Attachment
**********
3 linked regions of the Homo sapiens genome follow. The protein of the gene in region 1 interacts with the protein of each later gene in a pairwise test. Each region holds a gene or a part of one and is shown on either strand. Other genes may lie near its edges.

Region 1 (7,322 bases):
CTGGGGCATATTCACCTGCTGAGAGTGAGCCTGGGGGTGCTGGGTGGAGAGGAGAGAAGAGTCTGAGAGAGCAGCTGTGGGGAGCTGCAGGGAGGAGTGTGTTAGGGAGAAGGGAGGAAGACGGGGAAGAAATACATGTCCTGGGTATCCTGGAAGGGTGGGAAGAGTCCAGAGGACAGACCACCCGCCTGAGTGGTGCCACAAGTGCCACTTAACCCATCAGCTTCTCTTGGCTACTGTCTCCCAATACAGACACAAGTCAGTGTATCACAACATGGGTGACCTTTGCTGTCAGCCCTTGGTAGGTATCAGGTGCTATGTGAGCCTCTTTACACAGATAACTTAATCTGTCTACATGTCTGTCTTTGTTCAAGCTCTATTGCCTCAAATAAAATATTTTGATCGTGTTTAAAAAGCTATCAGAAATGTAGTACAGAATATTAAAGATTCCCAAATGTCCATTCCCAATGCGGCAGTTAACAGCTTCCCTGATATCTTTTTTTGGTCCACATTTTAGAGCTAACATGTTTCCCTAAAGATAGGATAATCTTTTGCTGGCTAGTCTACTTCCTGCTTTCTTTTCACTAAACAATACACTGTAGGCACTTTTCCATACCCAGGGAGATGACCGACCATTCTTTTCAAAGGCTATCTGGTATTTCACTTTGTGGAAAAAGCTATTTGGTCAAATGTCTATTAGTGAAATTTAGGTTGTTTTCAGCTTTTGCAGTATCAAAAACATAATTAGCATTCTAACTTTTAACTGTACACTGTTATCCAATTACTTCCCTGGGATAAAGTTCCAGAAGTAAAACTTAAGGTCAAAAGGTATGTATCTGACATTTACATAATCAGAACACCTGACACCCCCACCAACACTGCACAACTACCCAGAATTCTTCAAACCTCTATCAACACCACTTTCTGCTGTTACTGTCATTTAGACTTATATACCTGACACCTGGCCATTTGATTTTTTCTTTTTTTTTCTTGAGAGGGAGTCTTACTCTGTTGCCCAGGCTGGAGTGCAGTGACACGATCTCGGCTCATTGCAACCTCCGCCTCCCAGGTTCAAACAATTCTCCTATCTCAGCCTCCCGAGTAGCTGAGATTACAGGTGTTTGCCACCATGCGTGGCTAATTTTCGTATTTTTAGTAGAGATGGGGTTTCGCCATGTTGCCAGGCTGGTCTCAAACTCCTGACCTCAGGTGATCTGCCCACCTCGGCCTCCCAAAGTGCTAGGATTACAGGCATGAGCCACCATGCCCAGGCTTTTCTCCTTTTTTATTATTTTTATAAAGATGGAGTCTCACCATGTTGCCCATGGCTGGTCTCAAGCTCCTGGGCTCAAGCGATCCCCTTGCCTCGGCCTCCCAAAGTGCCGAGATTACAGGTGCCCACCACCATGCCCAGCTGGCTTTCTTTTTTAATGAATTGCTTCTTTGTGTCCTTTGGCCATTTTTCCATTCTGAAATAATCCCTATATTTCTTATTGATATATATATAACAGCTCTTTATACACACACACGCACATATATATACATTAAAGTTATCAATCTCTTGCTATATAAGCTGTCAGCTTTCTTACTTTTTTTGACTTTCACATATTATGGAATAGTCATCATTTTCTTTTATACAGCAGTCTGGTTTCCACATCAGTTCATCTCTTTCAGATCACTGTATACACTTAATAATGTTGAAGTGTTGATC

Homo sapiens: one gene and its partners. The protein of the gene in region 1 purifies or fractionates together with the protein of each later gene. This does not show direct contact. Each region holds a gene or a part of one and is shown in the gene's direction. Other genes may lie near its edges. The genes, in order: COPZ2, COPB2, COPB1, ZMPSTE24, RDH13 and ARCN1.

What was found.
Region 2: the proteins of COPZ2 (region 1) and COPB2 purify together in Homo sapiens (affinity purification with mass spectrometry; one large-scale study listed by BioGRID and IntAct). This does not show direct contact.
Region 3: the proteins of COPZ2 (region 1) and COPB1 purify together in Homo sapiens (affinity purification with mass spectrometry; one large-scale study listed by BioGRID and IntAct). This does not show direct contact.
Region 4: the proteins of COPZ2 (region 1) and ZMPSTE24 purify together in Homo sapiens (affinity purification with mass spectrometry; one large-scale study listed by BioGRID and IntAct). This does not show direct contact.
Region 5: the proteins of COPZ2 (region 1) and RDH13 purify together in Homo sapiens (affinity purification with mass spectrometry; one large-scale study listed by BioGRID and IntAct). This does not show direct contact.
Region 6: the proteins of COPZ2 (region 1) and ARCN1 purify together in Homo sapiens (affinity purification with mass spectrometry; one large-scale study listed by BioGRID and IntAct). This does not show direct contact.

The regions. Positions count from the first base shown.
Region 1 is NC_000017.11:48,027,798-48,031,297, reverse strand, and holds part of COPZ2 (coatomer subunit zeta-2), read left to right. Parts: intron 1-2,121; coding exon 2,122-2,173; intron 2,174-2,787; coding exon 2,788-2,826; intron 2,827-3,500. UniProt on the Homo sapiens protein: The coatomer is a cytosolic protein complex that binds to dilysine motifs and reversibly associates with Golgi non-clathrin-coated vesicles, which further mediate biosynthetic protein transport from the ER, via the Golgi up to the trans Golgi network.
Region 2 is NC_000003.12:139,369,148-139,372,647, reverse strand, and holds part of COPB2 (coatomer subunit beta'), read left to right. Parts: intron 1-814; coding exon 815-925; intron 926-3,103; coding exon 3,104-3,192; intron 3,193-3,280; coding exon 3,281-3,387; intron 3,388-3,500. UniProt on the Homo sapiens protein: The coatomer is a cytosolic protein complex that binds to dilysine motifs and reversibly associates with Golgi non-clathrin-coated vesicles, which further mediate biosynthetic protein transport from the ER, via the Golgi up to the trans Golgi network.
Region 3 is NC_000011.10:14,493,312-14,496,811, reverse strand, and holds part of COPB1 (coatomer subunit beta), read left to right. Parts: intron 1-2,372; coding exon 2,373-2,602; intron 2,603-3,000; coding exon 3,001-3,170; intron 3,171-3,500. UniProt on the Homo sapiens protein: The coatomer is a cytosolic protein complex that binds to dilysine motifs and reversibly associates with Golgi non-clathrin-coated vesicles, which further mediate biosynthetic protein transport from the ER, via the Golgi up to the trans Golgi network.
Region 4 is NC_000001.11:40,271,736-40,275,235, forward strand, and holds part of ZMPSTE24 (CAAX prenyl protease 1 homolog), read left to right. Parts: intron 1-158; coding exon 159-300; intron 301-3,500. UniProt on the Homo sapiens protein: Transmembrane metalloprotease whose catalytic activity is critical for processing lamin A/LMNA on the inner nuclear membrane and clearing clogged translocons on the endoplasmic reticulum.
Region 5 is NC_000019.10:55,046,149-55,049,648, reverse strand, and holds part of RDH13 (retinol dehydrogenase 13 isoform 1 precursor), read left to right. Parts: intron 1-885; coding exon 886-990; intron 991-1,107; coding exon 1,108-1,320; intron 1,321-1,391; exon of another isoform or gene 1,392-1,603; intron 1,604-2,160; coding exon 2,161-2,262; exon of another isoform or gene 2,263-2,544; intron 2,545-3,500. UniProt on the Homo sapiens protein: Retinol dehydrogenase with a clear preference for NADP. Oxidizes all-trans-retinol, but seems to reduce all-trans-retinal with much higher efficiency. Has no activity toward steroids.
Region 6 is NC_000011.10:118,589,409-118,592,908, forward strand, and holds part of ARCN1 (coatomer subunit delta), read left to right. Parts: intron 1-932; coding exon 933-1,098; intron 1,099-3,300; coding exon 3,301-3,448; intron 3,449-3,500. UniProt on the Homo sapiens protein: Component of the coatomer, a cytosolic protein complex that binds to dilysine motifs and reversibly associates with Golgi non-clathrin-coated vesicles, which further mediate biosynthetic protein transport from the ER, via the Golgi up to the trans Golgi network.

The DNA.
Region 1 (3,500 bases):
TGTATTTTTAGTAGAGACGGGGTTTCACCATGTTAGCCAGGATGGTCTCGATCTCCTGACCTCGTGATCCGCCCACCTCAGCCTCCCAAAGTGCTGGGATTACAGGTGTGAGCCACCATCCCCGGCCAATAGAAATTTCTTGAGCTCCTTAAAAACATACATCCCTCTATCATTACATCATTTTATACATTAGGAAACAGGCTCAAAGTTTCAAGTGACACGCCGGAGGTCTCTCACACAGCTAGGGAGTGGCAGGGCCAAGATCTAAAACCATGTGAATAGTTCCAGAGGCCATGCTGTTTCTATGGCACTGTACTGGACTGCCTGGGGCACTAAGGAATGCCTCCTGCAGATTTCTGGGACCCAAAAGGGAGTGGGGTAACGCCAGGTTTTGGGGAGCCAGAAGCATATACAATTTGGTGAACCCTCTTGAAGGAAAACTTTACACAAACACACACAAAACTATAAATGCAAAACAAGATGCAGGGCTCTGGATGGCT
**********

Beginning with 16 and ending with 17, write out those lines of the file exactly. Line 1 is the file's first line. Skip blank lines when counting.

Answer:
Region 5 is NC_000019.10:55,046,149-55,049,648, reverse strand, and holds part of RDH13 (retinol dehydrogenase 13 isoform 1 precursor), read left to right. Parts: intron 1-885; coding exon 886-990; intron 991-1,107; coding exon 1,108-1,320; intron 1,321-1,391; exon of another isoform or gene 1,392-1,603; intron 1,604-2,160; coding exon 2,161-2,262; exon of another isoform or gene 2,263-2,544; intron 2,545-3,500. UniProt on the Homo sapiens protein: Retinol dehydrogenase with a clear preference for NADP. Oxidizes all-trans-retinol, but seems to reduce all-trans-retinal with much higher efficiency. Has no activity toward steroids.
Region 6 is NC_000011.10:118,589,409-118,592,908, forward strand, and holds part of ARCN1 (coatomer subunit delta), read left to right. Parts: intron 1-932; coding exon 933-1,098; intron 1,099-3,300; coding exon 3,301-3,448; intron 3,449-3,500. UniProt on the Homo sapiens protein: Component of the coatomer, a cytosolic protein complex that binds to dilysine motifs and reversibly associates with Golgi non-clathrin-coated vesicles, which further mediate biosynthetic protein transport from the ER, via the Golgi up to the trans Golgi network.